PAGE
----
Auctions in crypto

When I hear about an auction, I used to imagine a movie-style posh room full of rich people in tuxedos screaming numbers at each other, fighting over some old and confusing art object. James Bond vs a villain type in a monocle who is trying to destroy the world by buying a very old teapot.

However, when auctions were originally invented in Ancient Babylon, 500 BC, there was much less glamor and tuxedos involved, as the lots on sale were not antiquties, but people — slaves.

Much has changed since Babylon, and also since the precious antiquities were all you could buy at an auction. Modern types of auctions are deeply integrated in our lives: from eBay to NFTs, $10 toy to $1M jpeg.

The secret behind the success of both eBay and NFT marketplaces running auctions? The auctions benefit both the sellers and buyers.

For the seller, an auction presents a chance that someone would turn out to be willing to pay a much higher price for something, especially a unique object, than the seller’s own original estimate. For the buyer, it eliminates the chance of overpaying for something nobody else wants as much. A fair price makes everyone happy.

As it often happens in the crypto world, a useful real-world concept of an auction was simply recreated for the digital assets. NFT auctions are a very common practice when it comes to expensive collections; for example, a 101 token BAYC collection was sold at the Sotheby’s auction for $24 millions.
Pure crypto is auctioned off sometimes as well: the US government frequently holds auctions for funds that it acquires in asset seizures. According to an article published by CNBC last August, the government had already seized more than $1.2 billion worth of crypto by that date in 2021. The price is usually lower than at the exchanges, so if you do have a couple of millions in fiat cash lying around, it’s a good opportunity to buy the bottom. Bitcoin confiscated from cybercriminals or drug dealers is still Bitcoin.

Turns out, the most common type of auctions, the “open ascending” type, is known as an “English” auction. That’s your movie-type auction: buyers would start bidding with a low price, then the bid prices go up until it reaches the high point where nobody would offer more. The last bidder gets the item.

Sometimes the seller has a predetermined “reserved” price, and if that price has not been reached during bidding, the sale is simply canceled.

This type of auction is good for the seller, but not so much for the potential buyers. In an open auction like that, buyers tend to spend more than they originally planned. Even if they’d normally not go above a certain price, the heat of the moment, the collector’s passion, or the pure competitive spirit often cause them to reach deeper into their wallets. There is even a phenomenon called “the winner’s curse” describing how someone who wins an auction of a commodity of uncertain value with a fair number of bidders typically pays more than the asset is actually worth.

So sometimes when you win, you’ve actually lost.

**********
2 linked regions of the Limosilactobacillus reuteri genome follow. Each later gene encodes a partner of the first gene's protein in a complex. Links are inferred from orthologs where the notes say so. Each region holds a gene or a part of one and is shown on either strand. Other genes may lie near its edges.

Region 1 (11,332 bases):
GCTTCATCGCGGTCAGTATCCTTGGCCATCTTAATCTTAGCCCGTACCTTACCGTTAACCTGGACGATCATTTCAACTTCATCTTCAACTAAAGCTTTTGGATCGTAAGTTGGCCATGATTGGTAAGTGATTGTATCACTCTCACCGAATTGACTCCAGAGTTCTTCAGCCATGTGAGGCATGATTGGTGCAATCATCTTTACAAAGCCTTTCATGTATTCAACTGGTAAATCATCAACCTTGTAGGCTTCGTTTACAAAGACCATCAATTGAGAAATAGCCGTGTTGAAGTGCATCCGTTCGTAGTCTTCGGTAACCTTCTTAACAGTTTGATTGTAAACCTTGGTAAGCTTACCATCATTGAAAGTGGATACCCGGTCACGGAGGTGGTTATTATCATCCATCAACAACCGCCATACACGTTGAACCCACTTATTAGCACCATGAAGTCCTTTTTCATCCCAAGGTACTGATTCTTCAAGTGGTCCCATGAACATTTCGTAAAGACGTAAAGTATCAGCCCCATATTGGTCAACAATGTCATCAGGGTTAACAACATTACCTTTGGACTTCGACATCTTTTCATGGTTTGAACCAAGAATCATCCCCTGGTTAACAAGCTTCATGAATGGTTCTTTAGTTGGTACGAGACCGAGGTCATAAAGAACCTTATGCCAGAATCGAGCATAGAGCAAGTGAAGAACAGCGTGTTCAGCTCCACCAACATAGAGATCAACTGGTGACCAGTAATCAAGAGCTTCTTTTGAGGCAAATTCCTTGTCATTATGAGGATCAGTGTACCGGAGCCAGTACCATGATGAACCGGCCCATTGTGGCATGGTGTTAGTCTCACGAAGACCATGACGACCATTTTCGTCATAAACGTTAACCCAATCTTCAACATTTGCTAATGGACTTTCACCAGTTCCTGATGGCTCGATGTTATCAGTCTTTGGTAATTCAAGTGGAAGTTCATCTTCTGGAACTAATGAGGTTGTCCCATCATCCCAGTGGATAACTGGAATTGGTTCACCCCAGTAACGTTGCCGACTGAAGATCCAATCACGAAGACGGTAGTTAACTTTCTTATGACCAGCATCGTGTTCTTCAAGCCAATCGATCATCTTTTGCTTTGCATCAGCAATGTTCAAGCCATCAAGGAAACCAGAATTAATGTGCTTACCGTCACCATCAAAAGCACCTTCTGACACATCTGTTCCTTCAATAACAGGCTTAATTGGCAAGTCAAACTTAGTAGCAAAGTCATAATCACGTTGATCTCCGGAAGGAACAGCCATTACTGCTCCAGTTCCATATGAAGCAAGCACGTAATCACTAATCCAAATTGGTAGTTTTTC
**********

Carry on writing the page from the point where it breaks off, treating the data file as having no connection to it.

There are however several less-known auction types, and some of them do eliminate this problem.

One example would be the Dutch auction, also known as the “open descending” auction, which is pretty much the opposite of an English auction. The seller begins with a high asking price which is then lowered until a buyer accepts the price.

Now both of the types we discussed so far were “open” auctions where buyers know how high the current offer is.
A couple of other auction types on the other hand hold their participants in the dark: you bid without knowing how much everyone else is willing to pay. These are in fact similar, and called the “first price” and “second price” sealed-bid auctions. With the first price option, the winner pays the highest price — their exact bid — and if there’re more than one item, the rest of the items will go to the bidders with second-highest, third-highest price, etc.

In the second price sealed-bid auction (also known as Vickrey auction), the winner would only pay the second-highest price: not their own bid, but the second, lower bid for the item!

Here’s an example:

Andrew bid $10, Jane bid $15, and Mark bid $20.

The lot goes to Mark who only pays $15, the second-highest bid.

This is probably the best time to mention our own auctions for the Heart & SOL P2E project, where Ancient Magic Dust will be sold via a Vickrey, or second price, auction. The Ancient Dust is a very rare resource used to hatch an Ancient Dragon with improved stats. Such dragons will be unique and cannot be obtained in any other way; they are extremely valuable as they have a higher chance of bringing an extra treasure chest from any quest.
Also, if you create a higher-tier egg using an Ancient dragon, and then hatch a higher-tier dragon, this new dragon will be Ancient as well.

The Ancient Magic Dust auctions will take place soon, so stay tuned.

Don’t miss your chance to breed your unique dragon!


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JPool is a stake pool on the Solana blockchain network enabling safe, secure, high-yield rewards on your staked SOL.